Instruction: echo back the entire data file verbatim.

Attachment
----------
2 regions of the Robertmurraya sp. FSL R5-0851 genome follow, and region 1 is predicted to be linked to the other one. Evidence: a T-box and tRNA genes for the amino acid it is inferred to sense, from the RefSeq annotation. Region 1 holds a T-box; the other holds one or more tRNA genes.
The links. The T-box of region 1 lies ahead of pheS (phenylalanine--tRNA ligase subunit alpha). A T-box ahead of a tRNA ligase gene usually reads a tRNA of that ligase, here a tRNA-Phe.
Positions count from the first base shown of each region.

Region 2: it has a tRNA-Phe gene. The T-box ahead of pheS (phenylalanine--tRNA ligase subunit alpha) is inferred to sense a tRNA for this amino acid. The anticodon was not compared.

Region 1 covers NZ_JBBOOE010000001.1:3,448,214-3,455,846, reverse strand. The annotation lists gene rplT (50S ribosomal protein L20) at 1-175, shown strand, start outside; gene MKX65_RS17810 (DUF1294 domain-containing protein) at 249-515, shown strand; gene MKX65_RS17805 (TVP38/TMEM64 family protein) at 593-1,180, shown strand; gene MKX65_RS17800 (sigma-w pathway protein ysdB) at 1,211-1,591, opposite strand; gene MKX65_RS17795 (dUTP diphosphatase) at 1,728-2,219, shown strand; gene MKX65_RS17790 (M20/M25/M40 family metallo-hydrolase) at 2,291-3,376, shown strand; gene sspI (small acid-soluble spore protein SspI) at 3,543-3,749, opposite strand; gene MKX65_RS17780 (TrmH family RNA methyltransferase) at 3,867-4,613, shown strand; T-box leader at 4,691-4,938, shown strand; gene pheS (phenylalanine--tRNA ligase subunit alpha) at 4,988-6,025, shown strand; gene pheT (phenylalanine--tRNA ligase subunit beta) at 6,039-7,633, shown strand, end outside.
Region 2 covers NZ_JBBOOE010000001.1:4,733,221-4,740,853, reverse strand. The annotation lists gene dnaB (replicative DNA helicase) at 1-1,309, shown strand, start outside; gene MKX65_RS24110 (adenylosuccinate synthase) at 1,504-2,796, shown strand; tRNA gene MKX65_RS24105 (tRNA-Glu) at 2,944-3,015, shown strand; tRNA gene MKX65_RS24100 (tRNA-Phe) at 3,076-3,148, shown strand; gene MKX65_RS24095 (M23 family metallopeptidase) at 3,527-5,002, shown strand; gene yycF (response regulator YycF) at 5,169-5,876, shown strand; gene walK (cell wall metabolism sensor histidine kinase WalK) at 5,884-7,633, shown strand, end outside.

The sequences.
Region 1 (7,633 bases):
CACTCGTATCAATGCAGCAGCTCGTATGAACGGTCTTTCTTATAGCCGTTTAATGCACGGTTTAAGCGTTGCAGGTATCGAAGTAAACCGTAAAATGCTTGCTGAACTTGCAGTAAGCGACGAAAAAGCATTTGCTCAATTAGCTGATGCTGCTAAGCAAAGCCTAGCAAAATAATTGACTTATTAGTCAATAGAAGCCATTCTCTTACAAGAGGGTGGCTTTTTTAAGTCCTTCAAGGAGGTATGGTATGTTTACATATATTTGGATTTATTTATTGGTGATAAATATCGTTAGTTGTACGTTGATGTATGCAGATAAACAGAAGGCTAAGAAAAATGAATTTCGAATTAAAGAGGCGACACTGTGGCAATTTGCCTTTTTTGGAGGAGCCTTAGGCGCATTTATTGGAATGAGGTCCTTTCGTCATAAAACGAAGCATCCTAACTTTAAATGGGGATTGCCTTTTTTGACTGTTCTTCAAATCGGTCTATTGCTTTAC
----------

2 regions of the Robertmurraya sp. FSL R5-0851 genome follow, and region 1 is predicted to be linked to the other one. Evidence: a T-box and tRNA genes for the amino acid it is inferred to sense, from the RefSeq annotation. Region 1 holds a T-box; the other holds one or more tRNA genes.
The links. The T-box of region 1 lies ahead of pheS (phenylalanine--tRNA ligase subunit alpha). A T-box ahead of a tRNA ligase gene usually reads a tRNA of that ligase, here a tRNA-Phe.
Positions count from the first base shown of each region.

Region 2: it has a tRNA-Phe gene. The T-box ahead of pheS (phenylalanine--tRNA ligase subunit alpha) is inferred to sense a tRNA for this amino acid. The anticodon was not compared.

Region 1 covers NZ_JBBOOE010000001.1:3,448,214-3,455,846, reverse strand. The annotation lists gene rplT (50S ribosomal protein L20) at 1-175, shown strand, start outside; gene MKX65_RS17810 (DUF1294 domain-containing protein) at 249-515, shown strand; gene MKX65_RS17805 (TVP38/TMEM64 family protein) at 593-1,180, shown strand; gene MKX65_RS17800 (sigma-w pathway protein ysdB) at 1,211-1,591, opposite strand; gene MKX65_RS17795 (dUTP diphosphatase) at 1,728-2,219, shown strand; gene MKX65_RS17790 (M20/M25/M40 family metallo-hydrolase) at 2,291-3,376, shown strand; gene sspI (small acid-soluble spore protein SspI) at 3,543-3,749, opposite strand; gene MKX65_RS17780 (TrmH family RNA methyltransferase) at 3,867-4,613, shown strand; T-box leader at 4,691-4,938, shown strand; gene pheS (phenylalanine--tRNA ligase subunit alpha) at 4,988-6,025, shown strand; gene pheT (phenylalanine--tRNA ligase subunit beta) at 6,039-7,633, shown strand, end outside.
Region 2 covers NZ_JBBOOE010000001.1:4,733,221-4,740,853, reverse strand. The annotation lists gene dnaB (replicative DNA helicase) at 1-1,309, shown strand, start outside; gene MKX65_RS24110 (adenylosuccinate synthase) at 1,504-2,796, shown strand; tRNA gene MKX65_RS24105 (tRNA-Glu) at 2,944-3,015, shown strand; tRNA gene MKX65_RS24100 (tRNA-Phe) at 3,076-3,148, shown strand; gene MKX65_RS24095 (M23 family metallopeptidase) at 3,527-5,002, shown strand; gene yycF (response regulator YycF) at 5,169-5,876, shown strand; gene walK (cell wall metabolism sensor histidine kinase WalK) at 5,884-7,633, shown strand, end outside.

The sequences.
Region 1 (7,633 bases):
CACTCGTATCAATGCAGCAGCTCGTATGAACGGTCTTTCTTATAGCCGTTTAATGCACGGTTTAAGCGTTGCAGGTATCGAAGTAAACCGTAAAATGCTTGCTGAACTTGCAGTAAGCGACGAAAAAGCATTTGCTCAATTAGCTGATGCTGCTAAGCAAAGCCTAGCAAAATAATTGACTTATTAGTCAATAGAAGCCATTCTCTTACAAGAGGGTGGCTTTTTTAAGTCCTTCAAGGAGGTATGGTATGTTTACATATATTTGGATTTATTTATTGGTGATAAATATCGTTAGTTGTACGTTGATGTATGCAGATAAACAGAAGGCTAAGAAAAATGAATTTCGAATTAAAGAGGCGACACTGTGGCAATTTGCCTTTTTTGGAGGAGCCTTAGGCGCATTTATTGGAATGAGGTCCTTTCGTCATAAAACGAAGCATCCTAACTTTAAATGGGGATTGCCTTTTTTGACTGTTCTTCAAATCGGTCTATTGCTTTAC